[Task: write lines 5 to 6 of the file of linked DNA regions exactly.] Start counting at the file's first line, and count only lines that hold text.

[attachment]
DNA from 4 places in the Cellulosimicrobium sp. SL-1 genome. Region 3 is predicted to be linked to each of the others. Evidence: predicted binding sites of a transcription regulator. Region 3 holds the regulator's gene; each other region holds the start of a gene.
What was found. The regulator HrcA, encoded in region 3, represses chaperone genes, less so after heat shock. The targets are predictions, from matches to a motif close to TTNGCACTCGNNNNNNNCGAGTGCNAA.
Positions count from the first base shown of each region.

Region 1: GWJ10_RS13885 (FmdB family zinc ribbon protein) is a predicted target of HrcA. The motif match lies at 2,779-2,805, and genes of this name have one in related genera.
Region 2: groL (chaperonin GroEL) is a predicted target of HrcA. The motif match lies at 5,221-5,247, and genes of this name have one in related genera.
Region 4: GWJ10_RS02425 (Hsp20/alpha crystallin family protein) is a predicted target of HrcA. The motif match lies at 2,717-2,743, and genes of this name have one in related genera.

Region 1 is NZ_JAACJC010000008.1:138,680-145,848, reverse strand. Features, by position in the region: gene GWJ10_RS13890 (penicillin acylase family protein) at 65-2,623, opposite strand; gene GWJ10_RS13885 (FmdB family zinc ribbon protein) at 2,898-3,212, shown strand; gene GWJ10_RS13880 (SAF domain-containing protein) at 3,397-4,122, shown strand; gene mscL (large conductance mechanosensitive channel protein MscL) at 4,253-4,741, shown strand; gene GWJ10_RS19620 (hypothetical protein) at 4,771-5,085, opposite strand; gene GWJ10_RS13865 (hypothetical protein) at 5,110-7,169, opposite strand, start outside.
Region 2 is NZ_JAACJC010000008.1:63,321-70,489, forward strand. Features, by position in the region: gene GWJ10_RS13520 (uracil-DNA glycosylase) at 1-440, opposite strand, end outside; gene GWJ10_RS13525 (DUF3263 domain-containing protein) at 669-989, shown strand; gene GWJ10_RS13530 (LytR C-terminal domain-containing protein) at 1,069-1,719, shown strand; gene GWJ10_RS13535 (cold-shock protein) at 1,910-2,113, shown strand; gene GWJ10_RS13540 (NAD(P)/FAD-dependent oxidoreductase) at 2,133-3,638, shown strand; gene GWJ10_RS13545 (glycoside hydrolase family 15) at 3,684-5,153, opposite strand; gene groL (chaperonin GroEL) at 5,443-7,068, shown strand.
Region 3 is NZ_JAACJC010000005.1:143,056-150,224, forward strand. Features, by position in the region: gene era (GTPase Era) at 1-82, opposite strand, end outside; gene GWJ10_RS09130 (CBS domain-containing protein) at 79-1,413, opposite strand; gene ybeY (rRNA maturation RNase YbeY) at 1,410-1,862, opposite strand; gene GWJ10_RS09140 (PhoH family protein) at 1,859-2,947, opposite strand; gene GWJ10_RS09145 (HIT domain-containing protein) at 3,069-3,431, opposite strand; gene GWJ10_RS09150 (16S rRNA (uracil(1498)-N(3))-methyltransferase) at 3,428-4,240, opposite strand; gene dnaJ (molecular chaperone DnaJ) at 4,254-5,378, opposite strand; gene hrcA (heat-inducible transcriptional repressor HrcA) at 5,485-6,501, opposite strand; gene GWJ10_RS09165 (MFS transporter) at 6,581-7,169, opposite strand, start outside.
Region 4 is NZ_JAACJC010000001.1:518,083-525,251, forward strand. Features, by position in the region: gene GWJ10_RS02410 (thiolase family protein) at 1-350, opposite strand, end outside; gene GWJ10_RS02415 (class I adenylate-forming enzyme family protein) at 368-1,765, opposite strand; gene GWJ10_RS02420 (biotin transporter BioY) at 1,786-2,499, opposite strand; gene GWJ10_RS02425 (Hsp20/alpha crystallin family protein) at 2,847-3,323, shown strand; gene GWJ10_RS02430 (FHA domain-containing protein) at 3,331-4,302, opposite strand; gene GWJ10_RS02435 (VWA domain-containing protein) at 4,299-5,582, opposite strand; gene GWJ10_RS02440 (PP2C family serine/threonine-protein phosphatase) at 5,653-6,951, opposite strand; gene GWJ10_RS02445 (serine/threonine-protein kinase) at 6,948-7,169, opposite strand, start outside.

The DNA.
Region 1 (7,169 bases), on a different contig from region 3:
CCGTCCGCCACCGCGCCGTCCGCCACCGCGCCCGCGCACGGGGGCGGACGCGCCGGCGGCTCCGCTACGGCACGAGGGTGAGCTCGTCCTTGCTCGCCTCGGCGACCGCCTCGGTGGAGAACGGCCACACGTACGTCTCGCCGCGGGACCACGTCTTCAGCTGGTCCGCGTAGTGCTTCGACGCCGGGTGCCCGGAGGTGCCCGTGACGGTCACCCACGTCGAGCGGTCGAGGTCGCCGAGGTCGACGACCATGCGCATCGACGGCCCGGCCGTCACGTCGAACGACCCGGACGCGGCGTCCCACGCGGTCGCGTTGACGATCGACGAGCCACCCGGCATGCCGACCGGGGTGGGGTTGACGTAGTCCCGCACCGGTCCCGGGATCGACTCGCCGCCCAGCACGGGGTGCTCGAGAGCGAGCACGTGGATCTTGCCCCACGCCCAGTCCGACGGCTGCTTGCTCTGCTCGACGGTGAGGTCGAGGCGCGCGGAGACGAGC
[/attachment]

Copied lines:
Region 2: groL (chaperonin GroEL) is a predicted target of HrcA. The motif match lies at 5,221-5,247, and genes of this name have one in related genera.
Region 4: GWJ10_RS02425 (Hsp20/alpha crystallin family protein) is a predicted target of HrcA. The motif match lies at 2,717-2,743, and genes of this name have one in related genera.